It likely goes without saying, but the theatre kid energy in this is palpable, and nowhere is that more felt than when Groff and Michele are detailing their friendship over the years. Aside from the now-infamous story of Michele giving Groff an anatomy lesson with a desk lamp, moments of their friendship feel like moments anyone who did theatre in high school or college will find familiar. There’s something disarming (in the best way) about seeing people and realizing that those theatre kids you knew in high school growing up at the end of the day. With the two having achieved the highest rank of a celebrity among the cast, it would have been nice to hear from other cast members (Lili Cooper, John Gallagher, Jr., and Jennifer Damiano, just to name a few) about their relationships, as the bonds feel strong among them all from the moment they enter the rehearsal room together.

For making so much noise about this anniversary production being filmed, however, very little of it is seen—at least, not enough to be worth revisiting. With Broadway tickets being more financially inaccessible than ever before, filming performances and releasing them on streaming sites is the best way to have them reach the masses. For every moment that feels like it’s about to kick into gear and allow us a glimpse into this exceptional performance, another feels like it’s impeding what we want to see. The balance of performances, old and new, with interviews is off—or maybe it’s just the superfan in me. I could watch another hour of the Spring Awakening cast and crew talking about their time spent together on Broadway.

Throughout the film, a group of young women is shown in the benefit concert’s front row. Despite wearing face masks with half of their expressions hidden, you can sense the overwhelming joy and excitement they have for being seated for this performance. They bounce up and down in their seats; they fawn over Groff as he sings directly to them; you know they’re singing along and learning every word. If the documentary exists for one reason, it should be to showcase these women and who they represent—the scores of teenagers for whom this musical was so life-changing. I wish the audience members were interviewed; their varied stories would have buoyed this documentary with the real-life connections it so desperately needed.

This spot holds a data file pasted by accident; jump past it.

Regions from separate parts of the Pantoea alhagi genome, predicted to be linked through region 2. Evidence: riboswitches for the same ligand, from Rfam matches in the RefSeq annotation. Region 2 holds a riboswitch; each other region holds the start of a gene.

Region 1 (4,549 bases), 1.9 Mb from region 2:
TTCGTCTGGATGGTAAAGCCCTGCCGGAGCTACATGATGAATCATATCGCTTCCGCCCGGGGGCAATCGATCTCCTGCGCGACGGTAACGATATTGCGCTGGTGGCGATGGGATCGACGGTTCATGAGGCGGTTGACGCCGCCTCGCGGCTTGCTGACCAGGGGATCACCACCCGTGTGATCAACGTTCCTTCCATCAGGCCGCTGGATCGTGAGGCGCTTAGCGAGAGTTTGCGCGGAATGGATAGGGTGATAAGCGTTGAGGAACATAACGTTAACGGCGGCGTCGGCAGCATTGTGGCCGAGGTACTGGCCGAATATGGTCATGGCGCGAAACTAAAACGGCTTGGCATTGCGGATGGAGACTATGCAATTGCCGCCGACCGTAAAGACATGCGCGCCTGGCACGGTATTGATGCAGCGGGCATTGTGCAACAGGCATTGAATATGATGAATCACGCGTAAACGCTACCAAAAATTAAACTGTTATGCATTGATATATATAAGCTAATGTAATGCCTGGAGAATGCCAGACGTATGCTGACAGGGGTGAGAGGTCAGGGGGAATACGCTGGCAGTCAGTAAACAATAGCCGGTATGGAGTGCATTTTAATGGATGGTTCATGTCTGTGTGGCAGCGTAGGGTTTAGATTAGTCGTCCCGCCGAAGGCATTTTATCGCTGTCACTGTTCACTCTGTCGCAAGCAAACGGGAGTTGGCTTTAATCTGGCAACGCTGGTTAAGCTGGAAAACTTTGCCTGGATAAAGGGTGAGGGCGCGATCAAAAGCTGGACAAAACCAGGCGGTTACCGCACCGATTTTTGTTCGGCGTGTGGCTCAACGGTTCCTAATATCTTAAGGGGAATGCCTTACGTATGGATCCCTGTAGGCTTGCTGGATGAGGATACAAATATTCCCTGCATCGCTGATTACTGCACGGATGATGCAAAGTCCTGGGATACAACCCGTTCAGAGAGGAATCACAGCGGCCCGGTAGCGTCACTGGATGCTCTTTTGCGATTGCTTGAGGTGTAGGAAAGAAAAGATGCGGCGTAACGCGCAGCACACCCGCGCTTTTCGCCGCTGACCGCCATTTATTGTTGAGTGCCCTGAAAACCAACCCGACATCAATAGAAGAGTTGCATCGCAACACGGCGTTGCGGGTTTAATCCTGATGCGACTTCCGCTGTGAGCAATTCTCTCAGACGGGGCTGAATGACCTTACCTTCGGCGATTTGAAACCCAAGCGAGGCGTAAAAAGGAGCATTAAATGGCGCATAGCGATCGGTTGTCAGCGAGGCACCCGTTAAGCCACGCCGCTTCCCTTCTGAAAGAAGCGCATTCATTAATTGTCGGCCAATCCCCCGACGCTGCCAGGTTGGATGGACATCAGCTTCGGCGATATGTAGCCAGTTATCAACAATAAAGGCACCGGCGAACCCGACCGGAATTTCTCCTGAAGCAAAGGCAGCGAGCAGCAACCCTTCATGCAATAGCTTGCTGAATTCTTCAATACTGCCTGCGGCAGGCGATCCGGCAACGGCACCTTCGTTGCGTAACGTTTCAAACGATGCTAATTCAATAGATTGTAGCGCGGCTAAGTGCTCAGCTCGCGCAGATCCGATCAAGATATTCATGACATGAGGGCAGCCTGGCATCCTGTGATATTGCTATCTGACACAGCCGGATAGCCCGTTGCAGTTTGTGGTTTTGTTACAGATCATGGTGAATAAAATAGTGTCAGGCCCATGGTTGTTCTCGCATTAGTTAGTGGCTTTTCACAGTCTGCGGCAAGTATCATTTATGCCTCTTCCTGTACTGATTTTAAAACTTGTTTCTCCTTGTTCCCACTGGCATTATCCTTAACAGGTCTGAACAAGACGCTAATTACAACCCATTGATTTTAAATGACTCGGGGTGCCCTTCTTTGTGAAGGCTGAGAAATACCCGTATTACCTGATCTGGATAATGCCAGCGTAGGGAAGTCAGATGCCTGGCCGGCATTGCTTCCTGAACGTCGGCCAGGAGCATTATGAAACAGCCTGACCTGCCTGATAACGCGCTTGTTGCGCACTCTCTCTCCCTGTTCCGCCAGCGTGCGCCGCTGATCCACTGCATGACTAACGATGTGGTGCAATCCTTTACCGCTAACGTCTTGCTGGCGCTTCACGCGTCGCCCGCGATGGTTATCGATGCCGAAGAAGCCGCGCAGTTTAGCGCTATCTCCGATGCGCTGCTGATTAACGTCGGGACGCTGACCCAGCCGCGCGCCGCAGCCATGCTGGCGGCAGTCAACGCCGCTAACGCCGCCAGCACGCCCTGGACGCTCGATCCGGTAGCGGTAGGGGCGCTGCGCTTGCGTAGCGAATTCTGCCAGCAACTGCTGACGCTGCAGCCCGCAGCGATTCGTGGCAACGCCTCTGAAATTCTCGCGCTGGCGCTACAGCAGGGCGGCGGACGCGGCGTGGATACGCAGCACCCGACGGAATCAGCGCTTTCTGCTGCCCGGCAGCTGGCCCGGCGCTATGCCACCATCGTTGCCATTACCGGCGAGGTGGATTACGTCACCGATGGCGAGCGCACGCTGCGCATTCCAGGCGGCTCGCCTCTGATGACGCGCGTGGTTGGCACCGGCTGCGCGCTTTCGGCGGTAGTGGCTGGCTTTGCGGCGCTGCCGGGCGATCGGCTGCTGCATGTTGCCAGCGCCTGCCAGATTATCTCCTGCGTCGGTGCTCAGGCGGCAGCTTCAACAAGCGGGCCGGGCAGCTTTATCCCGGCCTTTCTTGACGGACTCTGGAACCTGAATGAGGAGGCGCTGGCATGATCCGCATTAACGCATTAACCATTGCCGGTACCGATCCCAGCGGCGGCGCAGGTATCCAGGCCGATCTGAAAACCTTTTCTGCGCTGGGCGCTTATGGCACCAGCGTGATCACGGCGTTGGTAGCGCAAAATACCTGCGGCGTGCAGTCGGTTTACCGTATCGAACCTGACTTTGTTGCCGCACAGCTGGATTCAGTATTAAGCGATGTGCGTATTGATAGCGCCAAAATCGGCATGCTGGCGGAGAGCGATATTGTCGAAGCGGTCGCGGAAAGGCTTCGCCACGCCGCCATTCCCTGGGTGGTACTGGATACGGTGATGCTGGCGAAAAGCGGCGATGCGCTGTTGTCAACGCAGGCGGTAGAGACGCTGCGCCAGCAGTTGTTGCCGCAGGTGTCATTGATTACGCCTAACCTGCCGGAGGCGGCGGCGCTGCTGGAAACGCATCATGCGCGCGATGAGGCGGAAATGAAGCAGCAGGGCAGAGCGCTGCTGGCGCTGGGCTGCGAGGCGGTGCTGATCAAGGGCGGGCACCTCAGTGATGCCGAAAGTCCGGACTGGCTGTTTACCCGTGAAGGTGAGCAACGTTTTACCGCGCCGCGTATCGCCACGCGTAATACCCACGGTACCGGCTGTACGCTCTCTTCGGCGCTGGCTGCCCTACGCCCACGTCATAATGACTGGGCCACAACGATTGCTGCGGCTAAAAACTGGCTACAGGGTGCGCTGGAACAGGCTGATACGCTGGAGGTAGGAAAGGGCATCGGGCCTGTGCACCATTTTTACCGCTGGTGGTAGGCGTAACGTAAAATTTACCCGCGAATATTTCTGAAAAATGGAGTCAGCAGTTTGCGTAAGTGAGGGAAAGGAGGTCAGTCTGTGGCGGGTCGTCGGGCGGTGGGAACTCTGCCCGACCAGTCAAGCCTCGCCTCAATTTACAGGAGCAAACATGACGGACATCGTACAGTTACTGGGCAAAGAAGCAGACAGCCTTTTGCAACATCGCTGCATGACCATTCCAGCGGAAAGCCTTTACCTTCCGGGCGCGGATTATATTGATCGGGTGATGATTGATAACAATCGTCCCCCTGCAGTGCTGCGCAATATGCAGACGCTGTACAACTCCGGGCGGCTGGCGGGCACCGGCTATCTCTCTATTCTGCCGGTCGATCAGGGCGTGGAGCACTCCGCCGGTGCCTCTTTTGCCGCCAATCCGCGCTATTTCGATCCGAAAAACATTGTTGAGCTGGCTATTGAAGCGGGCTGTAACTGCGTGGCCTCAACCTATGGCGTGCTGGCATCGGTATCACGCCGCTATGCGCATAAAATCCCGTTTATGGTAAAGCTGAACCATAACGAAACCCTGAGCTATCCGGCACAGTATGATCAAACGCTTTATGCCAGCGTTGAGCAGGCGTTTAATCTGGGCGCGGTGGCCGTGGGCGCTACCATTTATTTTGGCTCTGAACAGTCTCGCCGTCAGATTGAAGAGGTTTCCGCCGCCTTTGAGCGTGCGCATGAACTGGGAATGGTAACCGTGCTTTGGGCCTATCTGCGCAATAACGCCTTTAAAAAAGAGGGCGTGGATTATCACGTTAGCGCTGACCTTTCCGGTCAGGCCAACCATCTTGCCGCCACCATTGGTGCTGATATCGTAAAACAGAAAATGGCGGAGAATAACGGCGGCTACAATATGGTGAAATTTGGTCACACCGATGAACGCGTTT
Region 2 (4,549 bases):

As sparse as it ultimately is in terms of performance footage, I can only hope that this documentary causes the musical to enter a Renaissance era. It was particularly poignant to watch this the night after the Supreme Court had a document leaked that indicated its intent to overturn Roe vs. Wade, knowing that their lives could potentially be changed forever for many women, teenage or otherwise. Life itself is a precarious thing. How fun to page through a scrapbook from a cast which meant so much to many? And how lucky we are to have these texts and songs to go back to, even after fifteen years, that feel like they were made specifically for us and have changed the lives of so many.

Rating: 8/10